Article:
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2020 has changed how we live and how industries function. The film industry specifically has seen changes in how people make and consume media, and just as the film industry has shifted, so have the film trends of 2020.

Below we’ll discuss just a few of the shifts we’ve seen this year, as well as how you can implement 2020 film trends in your own projects (because it’s never too late to start).

What are the top 5 film trends for 2020?

1) People are using action and adventure genres for escapism

2020 began with action and adventure films supporting the box office, with expected hits like Bad Boys for Life, as well as profitable gambles like Sonic The Hedgehog and Birds of Prey.

Action and adventure are historically the most successful genres, but 2020 audiences may also be desperate for escapism. Either way, we can be sure these genres will continue to be successful this year.

How to include this trend in your own film projects:

This could be the time to write the exciting screenplay you’ve been outlining, as tales of heroism (and antiheroism) continue to draw viewers. Consider investing in special effects, or if you are on a budget, stock footage you can easily manipulate. Brush up on those After Effects and CG skills to provide a world-building foundation.

2) We’re seeing women make female-centric films

We couldn’t discuss film trends of 2020 without celebrating female empowerment. 2019 ended with critically-acclaimed films like Little Women and Portrait of a Lady on Fire—and yet female-centric cinema continued even after Oscar season ended. 

2020 opened with Cathy Yan’s Birds of Prey and promises other big names from female directors, like Wonder Woman 1984 (Patty Jenkins), Black Widow (Cate Shortland), and Mulan (Niki Caro).

Above, director Cathy Yan on Birds of Prey (Source)

As we see more women directing films and gaining mainstream recognition, it’s likely we can expect more stories for and by women.

How to include this trend in your own film projects:

Inclusivity goes beyond what’s trending, and it goes beyond opportunities for women. Consider recruiting from a larger pool of professionals in your next project. Simply diversifying your cast and crews can increase overall decision-making and problem-solving.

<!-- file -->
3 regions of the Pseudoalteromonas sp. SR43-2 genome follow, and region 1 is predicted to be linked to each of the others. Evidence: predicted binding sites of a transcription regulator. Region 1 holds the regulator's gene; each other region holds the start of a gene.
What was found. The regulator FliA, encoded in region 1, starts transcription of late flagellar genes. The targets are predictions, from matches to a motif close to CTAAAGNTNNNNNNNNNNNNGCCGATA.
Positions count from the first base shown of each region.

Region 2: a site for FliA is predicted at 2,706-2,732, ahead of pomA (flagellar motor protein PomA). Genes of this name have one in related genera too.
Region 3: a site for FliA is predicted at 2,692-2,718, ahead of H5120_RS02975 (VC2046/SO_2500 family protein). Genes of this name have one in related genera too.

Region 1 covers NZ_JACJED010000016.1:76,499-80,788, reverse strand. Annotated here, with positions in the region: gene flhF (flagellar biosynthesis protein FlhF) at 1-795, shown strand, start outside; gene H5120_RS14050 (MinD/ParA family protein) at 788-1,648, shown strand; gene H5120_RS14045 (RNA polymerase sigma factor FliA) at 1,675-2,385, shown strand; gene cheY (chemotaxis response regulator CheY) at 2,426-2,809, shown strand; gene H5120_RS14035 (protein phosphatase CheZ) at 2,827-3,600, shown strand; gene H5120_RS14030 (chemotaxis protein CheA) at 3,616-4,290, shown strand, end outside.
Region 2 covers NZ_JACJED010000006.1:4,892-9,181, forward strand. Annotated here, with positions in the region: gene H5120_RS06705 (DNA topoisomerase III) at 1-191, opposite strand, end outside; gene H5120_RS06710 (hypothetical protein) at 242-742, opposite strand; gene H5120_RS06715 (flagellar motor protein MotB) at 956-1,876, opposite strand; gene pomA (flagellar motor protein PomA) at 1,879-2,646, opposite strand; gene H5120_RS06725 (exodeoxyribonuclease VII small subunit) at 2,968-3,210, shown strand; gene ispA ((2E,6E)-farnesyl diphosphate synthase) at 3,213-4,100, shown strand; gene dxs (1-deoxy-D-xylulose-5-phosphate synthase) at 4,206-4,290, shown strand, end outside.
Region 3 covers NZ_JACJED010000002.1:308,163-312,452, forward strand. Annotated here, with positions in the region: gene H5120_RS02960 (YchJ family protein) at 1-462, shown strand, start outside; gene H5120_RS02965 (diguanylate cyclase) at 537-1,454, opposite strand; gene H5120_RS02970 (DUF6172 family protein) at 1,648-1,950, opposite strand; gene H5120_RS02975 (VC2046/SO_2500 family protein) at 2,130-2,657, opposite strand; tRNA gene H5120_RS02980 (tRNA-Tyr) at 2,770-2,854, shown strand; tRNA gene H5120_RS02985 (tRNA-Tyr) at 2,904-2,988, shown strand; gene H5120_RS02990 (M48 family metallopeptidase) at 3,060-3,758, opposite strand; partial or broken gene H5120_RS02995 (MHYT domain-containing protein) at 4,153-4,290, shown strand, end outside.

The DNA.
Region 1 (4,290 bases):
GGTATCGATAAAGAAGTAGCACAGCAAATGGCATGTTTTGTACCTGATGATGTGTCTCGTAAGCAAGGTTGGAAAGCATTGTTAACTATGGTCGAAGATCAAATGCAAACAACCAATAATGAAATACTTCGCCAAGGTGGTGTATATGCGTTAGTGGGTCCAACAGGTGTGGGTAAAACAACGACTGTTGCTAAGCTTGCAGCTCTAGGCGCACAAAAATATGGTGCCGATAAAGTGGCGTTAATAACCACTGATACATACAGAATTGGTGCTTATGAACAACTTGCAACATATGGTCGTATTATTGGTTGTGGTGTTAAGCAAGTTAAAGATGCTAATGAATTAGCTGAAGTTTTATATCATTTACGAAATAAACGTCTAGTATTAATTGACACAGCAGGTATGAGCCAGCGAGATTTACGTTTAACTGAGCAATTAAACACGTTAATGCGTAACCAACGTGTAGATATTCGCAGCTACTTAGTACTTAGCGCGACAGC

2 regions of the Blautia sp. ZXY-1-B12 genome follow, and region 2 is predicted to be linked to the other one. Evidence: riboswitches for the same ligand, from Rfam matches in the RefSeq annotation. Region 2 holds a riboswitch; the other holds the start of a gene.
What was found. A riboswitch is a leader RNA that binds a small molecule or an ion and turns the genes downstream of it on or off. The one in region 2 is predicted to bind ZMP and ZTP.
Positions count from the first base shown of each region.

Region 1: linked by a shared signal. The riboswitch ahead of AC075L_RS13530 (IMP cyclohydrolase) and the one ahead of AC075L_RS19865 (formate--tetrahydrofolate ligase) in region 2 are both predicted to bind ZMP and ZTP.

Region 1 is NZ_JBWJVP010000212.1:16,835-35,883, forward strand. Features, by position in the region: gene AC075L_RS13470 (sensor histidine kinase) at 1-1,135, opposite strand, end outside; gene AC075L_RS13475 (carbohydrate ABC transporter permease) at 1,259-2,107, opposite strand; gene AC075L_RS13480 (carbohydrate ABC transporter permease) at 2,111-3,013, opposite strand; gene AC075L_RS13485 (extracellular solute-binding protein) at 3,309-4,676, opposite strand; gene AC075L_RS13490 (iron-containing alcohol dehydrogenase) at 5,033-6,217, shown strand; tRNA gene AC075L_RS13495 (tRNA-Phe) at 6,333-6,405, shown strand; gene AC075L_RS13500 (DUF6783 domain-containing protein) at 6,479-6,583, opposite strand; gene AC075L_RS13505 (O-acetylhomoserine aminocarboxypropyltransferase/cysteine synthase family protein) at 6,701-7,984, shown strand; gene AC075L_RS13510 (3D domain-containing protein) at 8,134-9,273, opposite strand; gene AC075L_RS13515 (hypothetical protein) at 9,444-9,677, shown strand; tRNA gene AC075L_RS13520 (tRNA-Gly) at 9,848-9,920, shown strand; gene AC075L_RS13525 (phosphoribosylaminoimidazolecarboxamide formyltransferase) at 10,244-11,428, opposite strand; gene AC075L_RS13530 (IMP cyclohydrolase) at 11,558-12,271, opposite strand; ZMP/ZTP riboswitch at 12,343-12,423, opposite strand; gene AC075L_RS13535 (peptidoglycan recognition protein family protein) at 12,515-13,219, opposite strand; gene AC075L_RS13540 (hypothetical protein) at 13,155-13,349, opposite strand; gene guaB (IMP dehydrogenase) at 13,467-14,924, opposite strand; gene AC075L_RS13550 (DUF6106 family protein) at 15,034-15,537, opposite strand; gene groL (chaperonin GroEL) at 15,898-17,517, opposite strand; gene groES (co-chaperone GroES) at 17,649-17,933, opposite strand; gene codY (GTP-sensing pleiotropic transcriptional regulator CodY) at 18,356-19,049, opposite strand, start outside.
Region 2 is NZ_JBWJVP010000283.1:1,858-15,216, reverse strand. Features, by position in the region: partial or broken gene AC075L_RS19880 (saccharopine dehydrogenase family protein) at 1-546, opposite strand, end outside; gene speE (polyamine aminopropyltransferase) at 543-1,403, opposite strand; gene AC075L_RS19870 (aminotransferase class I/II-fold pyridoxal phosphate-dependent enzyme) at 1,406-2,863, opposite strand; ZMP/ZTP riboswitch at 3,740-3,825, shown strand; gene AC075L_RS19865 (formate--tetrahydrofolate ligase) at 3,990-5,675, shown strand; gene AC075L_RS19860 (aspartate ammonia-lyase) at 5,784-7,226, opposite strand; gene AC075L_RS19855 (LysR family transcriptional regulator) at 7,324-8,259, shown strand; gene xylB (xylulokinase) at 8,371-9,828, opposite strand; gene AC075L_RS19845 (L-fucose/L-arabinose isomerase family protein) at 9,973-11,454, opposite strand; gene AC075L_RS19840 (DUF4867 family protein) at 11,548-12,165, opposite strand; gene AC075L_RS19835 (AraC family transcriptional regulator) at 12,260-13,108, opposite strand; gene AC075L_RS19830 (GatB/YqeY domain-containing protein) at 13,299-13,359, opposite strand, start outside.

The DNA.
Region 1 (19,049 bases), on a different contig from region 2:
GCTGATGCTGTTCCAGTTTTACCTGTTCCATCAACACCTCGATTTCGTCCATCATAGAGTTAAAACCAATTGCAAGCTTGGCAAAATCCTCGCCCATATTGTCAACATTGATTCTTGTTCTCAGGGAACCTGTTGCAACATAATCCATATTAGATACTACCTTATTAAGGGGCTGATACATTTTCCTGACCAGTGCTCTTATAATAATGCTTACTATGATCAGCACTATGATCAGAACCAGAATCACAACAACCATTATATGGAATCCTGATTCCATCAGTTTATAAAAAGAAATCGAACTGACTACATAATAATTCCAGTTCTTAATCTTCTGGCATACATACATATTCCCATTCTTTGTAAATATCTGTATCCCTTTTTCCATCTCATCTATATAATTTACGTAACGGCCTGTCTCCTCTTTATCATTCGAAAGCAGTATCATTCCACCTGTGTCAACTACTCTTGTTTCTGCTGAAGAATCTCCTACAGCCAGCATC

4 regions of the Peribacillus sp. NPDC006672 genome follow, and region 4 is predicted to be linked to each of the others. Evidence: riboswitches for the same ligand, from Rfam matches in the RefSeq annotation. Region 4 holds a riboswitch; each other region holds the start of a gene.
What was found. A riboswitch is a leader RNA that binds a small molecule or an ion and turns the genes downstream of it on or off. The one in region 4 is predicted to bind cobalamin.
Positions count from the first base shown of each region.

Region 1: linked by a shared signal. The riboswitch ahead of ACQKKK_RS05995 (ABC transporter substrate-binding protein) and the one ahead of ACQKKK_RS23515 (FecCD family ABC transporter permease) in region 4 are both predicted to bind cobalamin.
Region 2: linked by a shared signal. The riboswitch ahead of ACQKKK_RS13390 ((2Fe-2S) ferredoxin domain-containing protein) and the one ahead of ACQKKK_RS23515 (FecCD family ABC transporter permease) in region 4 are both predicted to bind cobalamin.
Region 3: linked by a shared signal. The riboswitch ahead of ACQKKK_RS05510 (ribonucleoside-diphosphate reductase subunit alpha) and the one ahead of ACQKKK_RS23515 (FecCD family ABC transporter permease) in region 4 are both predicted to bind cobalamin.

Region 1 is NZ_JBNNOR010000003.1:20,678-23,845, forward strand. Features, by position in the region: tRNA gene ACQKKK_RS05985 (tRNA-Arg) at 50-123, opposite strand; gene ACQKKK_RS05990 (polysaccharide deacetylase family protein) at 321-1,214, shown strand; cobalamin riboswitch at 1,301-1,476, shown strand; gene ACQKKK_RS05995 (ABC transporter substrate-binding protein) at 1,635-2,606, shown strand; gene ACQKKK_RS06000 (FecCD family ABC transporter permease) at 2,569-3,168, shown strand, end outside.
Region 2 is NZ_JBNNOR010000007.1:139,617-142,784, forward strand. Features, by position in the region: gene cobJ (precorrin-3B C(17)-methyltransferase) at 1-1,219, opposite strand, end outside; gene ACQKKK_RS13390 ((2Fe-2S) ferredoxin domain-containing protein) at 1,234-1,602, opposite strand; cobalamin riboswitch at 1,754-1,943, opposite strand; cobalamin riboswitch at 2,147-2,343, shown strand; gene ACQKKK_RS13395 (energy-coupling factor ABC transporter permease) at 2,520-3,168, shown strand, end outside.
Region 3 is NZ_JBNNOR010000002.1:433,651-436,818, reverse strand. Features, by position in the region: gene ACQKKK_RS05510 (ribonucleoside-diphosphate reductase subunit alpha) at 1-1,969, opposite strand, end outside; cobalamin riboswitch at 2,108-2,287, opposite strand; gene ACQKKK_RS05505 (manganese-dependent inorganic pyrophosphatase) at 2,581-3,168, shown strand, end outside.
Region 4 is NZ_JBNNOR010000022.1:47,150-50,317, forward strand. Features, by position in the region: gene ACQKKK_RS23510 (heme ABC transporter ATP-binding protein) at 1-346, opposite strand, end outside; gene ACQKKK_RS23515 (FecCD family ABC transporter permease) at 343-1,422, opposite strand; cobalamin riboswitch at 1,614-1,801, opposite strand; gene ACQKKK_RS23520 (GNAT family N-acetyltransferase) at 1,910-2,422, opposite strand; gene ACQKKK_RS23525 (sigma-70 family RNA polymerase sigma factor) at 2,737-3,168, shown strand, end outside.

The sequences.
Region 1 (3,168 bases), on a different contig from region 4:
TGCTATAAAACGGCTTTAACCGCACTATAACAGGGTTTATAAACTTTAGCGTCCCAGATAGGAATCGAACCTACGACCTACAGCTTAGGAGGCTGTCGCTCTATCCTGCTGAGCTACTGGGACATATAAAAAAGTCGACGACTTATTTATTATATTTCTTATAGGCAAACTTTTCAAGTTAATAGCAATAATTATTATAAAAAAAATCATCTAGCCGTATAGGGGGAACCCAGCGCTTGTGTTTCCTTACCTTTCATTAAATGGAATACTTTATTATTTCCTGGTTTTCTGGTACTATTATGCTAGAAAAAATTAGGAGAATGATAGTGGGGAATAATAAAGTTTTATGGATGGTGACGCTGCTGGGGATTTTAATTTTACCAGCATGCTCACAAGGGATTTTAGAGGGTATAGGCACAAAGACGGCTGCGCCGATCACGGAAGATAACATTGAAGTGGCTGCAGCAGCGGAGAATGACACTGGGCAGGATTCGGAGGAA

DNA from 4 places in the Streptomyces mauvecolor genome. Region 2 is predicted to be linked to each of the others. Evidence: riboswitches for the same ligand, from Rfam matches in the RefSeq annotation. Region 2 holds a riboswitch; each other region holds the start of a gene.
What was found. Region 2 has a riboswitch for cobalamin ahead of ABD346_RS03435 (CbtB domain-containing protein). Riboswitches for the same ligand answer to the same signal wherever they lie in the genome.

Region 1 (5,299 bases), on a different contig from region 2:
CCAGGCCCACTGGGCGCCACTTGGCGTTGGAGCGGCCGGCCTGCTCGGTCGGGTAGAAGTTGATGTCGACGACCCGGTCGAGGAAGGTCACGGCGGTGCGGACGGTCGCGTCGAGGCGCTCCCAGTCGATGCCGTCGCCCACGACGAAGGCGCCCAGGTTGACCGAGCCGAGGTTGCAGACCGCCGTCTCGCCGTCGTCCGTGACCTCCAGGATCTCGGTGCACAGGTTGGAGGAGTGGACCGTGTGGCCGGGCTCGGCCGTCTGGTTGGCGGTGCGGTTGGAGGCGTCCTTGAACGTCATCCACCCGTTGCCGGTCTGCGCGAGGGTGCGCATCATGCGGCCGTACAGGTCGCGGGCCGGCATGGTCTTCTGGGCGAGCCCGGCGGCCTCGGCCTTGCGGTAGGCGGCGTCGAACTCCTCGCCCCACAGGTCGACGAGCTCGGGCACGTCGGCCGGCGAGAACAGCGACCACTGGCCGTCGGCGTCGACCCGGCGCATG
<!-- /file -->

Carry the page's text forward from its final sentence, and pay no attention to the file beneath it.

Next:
3) Sequels and remakes continue to bring in money

Many favourite films this year have been remakes, sequels, and spiritual successors: movies like Bad Boys For Life, Birds of Prey, Doolittle, To All the Boys: P.S. I Still Love You, and Emma. 

Sequels are natural money-makers, probably because fans come back for stories they know and characters they love. Still, there’s no denying that franchises are in high demand this year, and we can expect their popularity to continue.

Top-grossing Bad Boys For Life proves audiences show up for sequels (Source)

How to include this trend in your own film projects:

In a perfect world, we’d all be sitting on the rights to a classic story, ready to write the screenplay for a famous novel. In reality, though, most of us are scrappy, relying on our own knowledge and creativity to make a project successful. 

So, how can you emulate your favorite stories and characters? Maybe you use a lost and beloved shooting style, a la Anna Biller or Quentin Tarantino, or maybe you utilize tropes, creating new characters in an age-old situation.

Anna Biller’s The Love Witch implements a mid-century filmmaking style (Source)

4) People who are looking for catharsis may be getting it from gritty realism

Although escapism goes hand-in-hand with suspension of disbelief, there’s something to be said for catharsis. For those not embracing escapism through amazing stunts or CG adventures, they may find entertainment through gritty realism.

Not only did we see people go to incredible lengths to watch Contagion—a haunting reminder of the outside world—but we’re also seeing the release of unapologetic dramas like Ken Loach’s Sorry We Missed You and the Dardennes’ Young Ahmed. 

Audiences love to be entertained, but most importantly, audiences love incredible characters with an important story.

How to include this trend in your own film projects:

Unlike many genres, hyper-realistic stories can be told on a simple budget. Maybe you have a personal story only you can tell. If the story’s set in realism, you might be able to shoot it cheaply, renting equipment, splicing in stock footage, and doing much of the work yourself.

5) The ability to stream is more important than ever

As we’ve limited our exposure to each other this year, streaming has become paramount. Films originally set for the theater pivoted to streaming devices; local art theaters have turned to the Criterion channel, using Zoom for previously live Q&As. 

We’re seeing what Netflix has known for years (and what other companies have embraced); streaming is more than a fad. It’s a boon—and it’s here to stay.

How to include this trend in your own film projects:

The perfect audience for your next project could be streaming right now. Consider brainstorming ideas, creating content, and uploading to YouTube or TikTok. See what others are streaming and use that data to move forward. 

Conclusion

This year has been strange for filmmakers and cinephiles alike, and it will likely get stranger. Still, there’s one thing that isn’t changing – film’s ability to engage and entertain.

As we see more film trends of 2020 emerge, consider using the points above in your own projects. Whether you’re a writer, editor, or just a film buff, use what you’re seeing to market to the people around you. Who knows? You might even become a trendsetter.

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